Something I hadn’t thought of, but is very intriguing.
Being called anti-choice. It sounds derogatory. Please, even if you don’t agree with my personal values, call me by the proper term - pro-life. I always use the word “pro-choice” instead of “anti-life” or “pro-death.” I think I deserve the same respect.
How would you feel about being called “anti-abortion rights”, and me calling myself “pro-abortion rights”? Both completely accurate, neither should step on anybody’s toes or sound derogatory.
Where do you draw the line? At what point will you say, “Actually… that abortion was wrong.”
I’ll give you some examples:
- When the unborn has a minor condition such as a cleft palate?
- When the unborn is female?
- When the unborn is found to have an unknown faulty gene? (Normally parents find this out in the early stages of pregnancy. Can be anything from malfunctioning kidney to Down’s and so on.)
- When/if the unborn’s gay gene is found?
- When the surrogate wants to abort?
- When the parents want a surrogate to abort?
The answer to this question holds in the balance any shed of respect I had for pro choicers. Go.
I don’t believe in judging people for deciding they can’t or won’t be a good parent and therefore not becoming one. I’m not in that person’s situation, period.
Homophobia is wrong. So is sexism, and ableism. But homophobes and sexists and ableists are not born; they are created and shaped by society, and as such, in many cases, the decision to, say, abort a female fetus is one that makes the most sense in the parent(s) life in their social context. It doesn’t mean it’s not abhorrent- it just means that screaming “This abortion is bad!” is tackling the wrong problem. Sex-selective abortion is a product of a sexist society, not of abortion availability. And honestly, it doesn’t matter how much guilt and shame you try to heap onto women making these choices; they are going to keep making them until the situation changes (i.e. when it is beneficial rather than detrimental to have a girl child, or only girl children, or a firstborn girl). Until then, they’re acting in what is their best interest or perceived best interest, and I really don’t think you can fault anybody for doing so.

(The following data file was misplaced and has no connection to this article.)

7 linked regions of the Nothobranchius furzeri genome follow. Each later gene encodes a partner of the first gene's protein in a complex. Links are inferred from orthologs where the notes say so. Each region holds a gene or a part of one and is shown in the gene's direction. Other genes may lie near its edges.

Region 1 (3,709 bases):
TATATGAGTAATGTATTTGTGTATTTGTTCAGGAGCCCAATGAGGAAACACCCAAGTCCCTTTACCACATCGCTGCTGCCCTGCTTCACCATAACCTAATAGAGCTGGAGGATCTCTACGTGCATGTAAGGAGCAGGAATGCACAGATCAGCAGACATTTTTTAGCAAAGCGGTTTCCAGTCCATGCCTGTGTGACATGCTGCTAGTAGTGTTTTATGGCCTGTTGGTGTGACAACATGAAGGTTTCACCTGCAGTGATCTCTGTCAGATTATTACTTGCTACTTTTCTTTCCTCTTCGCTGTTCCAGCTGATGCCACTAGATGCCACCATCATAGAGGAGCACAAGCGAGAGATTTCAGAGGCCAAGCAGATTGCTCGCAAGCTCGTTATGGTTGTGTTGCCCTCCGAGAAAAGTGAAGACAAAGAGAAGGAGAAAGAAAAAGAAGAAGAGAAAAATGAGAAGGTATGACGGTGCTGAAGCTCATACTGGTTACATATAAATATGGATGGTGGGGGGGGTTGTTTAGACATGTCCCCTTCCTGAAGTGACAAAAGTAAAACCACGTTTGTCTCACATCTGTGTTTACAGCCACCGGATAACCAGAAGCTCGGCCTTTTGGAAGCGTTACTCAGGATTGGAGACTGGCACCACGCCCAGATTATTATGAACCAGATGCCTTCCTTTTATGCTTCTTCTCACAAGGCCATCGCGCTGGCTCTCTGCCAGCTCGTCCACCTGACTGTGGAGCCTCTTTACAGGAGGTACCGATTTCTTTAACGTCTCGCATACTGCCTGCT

I also wholeheartedly believe that anybody who opposes certain kinds of abortions must necessarily oppose certain conscientious contraception as well. If you oppose sex-selective abortion, you damn well better be against sperm sorting that allows parents to choose the gender of their child. If you oppose abortion in cases of fetal abnormalities, you sure as hell better also oppose genetic counseling for couples hinging their decision to get pregnant on the probability of their child inheriting a terrible recessive disease. These are also acts motivated by the desire to not have certain types of children and should thus receive the same moral judgment as abortions- unless of course the real issue at hand is abortion and they’re only using subsets (sex-selective, race-selective, etc.) to make it seem worse. Saying a woman is wrong to abort because she can’t handle raising a child, but not wrong to use birth control or abstain from sex for the same reason is bullshit; both women have the exact same motivation in mind: I don’t want a kid.
tl;dr: The only abortion that I think is wrong is one that is forced, or where the patient is otherwise coerced, manipulated, or pressured into. (And yes, that includes parents who want a surrogate to abort, or refuse to allow a surrogate to abort. The right to terminate or carry to term ultimately should always lie with the person carrying the pregnancy, in my opinion).
Yo elementapeeps: how much time do we think/know passed between the opening of A Landmark Story and the opening of The Woman?